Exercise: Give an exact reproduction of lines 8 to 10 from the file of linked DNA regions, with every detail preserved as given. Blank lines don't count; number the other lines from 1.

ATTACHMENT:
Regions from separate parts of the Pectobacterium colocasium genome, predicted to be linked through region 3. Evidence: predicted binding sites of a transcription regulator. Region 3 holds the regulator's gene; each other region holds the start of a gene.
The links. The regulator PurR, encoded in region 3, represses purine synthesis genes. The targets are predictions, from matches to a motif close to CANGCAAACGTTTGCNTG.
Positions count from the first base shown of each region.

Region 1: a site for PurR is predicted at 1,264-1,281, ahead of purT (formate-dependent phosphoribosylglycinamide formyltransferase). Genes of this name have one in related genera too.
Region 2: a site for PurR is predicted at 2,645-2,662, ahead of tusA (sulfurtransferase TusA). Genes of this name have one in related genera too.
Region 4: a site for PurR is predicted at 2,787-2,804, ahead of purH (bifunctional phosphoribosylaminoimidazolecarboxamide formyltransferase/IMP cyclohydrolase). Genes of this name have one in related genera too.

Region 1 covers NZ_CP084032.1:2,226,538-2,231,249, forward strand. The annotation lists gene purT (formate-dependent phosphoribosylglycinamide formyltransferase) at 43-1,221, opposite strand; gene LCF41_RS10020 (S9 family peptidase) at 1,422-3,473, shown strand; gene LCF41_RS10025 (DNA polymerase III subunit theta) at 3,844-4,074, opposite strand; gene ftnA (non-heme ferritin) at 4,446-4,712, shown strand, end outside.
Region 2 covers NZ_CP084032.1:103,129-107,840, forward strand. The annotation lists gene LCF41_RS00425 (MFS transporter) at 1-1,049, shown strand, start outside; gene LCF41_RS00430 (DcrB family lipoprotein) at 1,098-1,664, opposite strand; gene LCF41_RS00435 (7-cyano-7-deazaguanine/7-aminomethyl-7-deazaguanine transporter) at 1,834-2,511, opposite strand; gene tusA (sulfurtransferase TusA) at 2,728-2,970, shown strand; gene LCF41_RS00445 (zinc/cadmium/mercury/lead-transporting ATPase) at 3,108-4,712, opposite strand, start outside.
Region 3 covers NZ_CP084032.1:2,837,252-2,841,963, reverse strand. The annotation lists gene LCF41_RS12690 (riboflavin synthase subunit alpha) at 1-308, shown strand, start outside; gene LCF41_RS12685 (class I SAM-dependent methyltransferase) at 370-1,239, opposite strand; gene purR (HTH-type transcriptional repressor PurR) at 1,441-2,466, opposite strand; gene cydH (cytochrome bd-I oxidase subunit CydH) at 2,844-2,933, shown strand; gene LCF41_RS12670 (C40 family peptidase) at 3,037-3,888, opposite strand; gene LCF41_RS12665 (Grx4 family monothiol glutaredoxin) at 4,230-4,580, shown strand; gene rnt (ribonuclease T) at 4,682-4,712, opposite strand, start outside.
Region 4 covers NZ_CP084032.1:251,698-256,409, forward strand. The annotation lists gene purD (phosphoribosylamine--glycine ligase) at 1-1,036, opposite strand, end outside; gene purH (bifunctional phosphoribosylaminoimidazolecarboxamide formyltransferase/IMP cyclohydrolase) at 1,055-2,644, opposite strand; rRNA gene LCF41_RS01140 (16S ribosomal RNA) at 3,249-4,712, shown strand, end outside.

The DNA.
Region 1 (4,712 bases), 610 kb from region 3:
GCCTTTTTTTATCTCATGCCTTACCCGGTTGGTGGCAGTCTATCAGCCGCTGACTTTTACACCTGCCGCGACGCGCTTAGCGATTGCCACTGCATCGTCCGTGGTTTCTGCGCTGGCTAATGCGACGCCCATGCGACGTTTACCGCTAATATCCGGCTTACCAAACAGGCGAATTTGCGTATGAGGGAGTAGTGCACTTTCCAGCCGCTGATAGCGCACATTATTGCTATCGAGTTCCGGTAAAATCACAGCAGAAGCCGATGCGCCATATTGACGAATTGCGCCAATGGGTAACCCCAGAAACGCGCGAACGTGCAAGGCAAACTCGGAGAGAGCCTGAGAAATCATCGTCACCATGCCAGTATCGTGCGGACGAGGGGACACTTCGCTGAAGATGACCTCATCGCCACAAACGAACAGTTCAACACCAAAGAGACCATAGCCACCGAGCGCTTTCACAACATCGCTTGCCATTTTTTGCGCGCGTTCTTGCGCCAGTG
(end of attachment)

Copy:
Region 2 covers NZ_CP084032.1:103,129-107,840, forward strand. The annotation lists gene LCF41_RS00425 (MFS transporter) at 1-1,049, shown strand, start outside; gene LCF41_RS00430 (DcrB family lipoprotein) at 1,098-1,664, opposite strand; gene LCF41_RS00435 (7-cyano-7-deazaguanine/7-aminomethyl-7-deazaguanine transporter) at 1,834-2,511, opposite strand; gene tusA (sulfurtransferase TusA) at 2,728-2,970, shown strand; gene LCF41_RS00445 (zinc/cadmium/mercury/lead-transporting ATPase) at 3,108-4,712, opposite strand, start outside.
Region 3 covers NZ_CP084032.1:2,837,252-2,841,963, reverse strand. The annotation lists gene LCF41_RS12690 (riboflavin synthase subunit alpha) at 1-308, shown strand, start outside; gene LCF41_RS12685 (class I SAM-dependent methyltransferase) at 370-1,239, opposite strand; gene purR (HTH-type transcriptional repressor PurR) at 1,441-2,466, opposite strand; gene cydH (cytochrome bd-I oxidase subunit CydH) at 2,844-2,933, shown strand; gene LCF41_RS12670 (C40 family peptidase) at 3,037-3,888, opposite strand; gene LCF41_RS12665 (Grx4 family monothiol glutaredoxin) at 4,230-4,580, shown strand; gene rnt (ribonuclease T) at 4,682-4,712, opposite strand, start outside.
Region 4 covers NZ_CP084032.1:251,698-256,409, forward strand. The annotation lists gene purD (phosphoribosylamine--glycine ligase) at 1-1,036, opposite strand, end outside; gene purH (bifunctional phosphoribosylaminoimidazolecarboxamide formyltransferase/IMP cyclohydrolase) at 1,055-2,644, opposite strand; rRNA gene LCF41_RS01140 (16S ribosomal RNA) at 3,249-4,712, shown strand, end outside.